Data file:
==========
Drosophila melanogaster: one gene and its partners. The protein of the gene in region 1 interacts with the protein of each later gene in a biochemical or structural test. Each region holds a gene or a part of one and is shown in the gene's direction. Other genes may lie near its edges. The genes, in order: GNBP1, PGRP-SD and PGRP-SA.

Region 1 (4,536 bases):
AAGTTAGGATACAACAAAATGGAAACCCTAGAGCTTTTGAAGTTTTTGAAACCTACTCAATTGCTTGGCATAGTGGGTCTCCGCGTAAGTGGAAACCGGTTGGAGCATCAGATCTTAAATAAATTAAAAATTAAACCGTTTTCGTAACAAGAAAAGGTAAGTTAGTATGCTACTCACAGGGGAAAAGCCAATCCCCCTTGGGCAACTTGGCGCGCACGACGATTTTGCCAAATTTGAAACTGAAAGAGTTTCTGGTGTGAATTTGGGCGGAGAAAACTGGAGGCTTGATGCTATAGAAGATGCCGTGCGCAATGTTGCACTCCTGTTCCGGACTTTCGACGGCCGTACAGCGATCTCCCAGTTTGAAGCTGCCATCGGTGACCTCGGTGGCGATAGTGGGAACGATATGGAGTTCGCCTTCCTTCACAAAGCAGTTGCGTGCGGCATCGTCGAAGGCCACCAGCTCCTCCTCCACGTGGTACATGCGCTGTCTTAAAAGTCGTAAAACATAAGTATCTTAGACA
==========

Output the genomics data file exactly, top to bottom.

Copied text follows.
Drosophila melanogaster: one gene and its partners. The protein of the gene in region 1 interacts with the protein of each later gene in a biochemical or structural test. Each region holds a gene or a part of one and is shown in the gene's direction. Other genes may lie near its edges. The genes, in order: GNBP1, PGRP-SD and PGRP-SA.

Region 1 (4,536 bases):
AAGTTAGGATACAACAAAATGGAAACCCTAGAGCTTTTGAAGTTTTTGAAACCTACTCAATTGCTTGGCATAGTGGGTCTCCGCGTAAGTGGAAACCGGTTGGAGCATCAGATCTTAAATAAATTAAAAATTAAACCGTTTTCGTAACAAGAAAAGGTAAGTTAGTATGCTACTCACAGGGGAAAAGCCAATCCCCCTTGGGCAACTTGGCGCGCACGACGATTTTGCCAAATTTGAAACTGAAAGAGTTTCTGGTGTGAATTTGGGCGGAGAAAACTGGAGGCTTGATGCTATAGAAGATGCCGTGCGCAATGTTGCACTCCTGTTCCGGACTTTCGACGGCCGTACAGCGATCTCCCAGTTTGAAGCTGCCATCGGTGACCTCGGTGGCGATAGTGGGAACGATATGGAGTTCGCCTTCCTTCACAAAGCAGTTGCGTGCGGCATCGTCGAAGGCCACCAGCTCCTCCTCCACGTGGTACATGCGCTGTCTTAAAAGTCGTAAAACATAAGTATCTTAGACA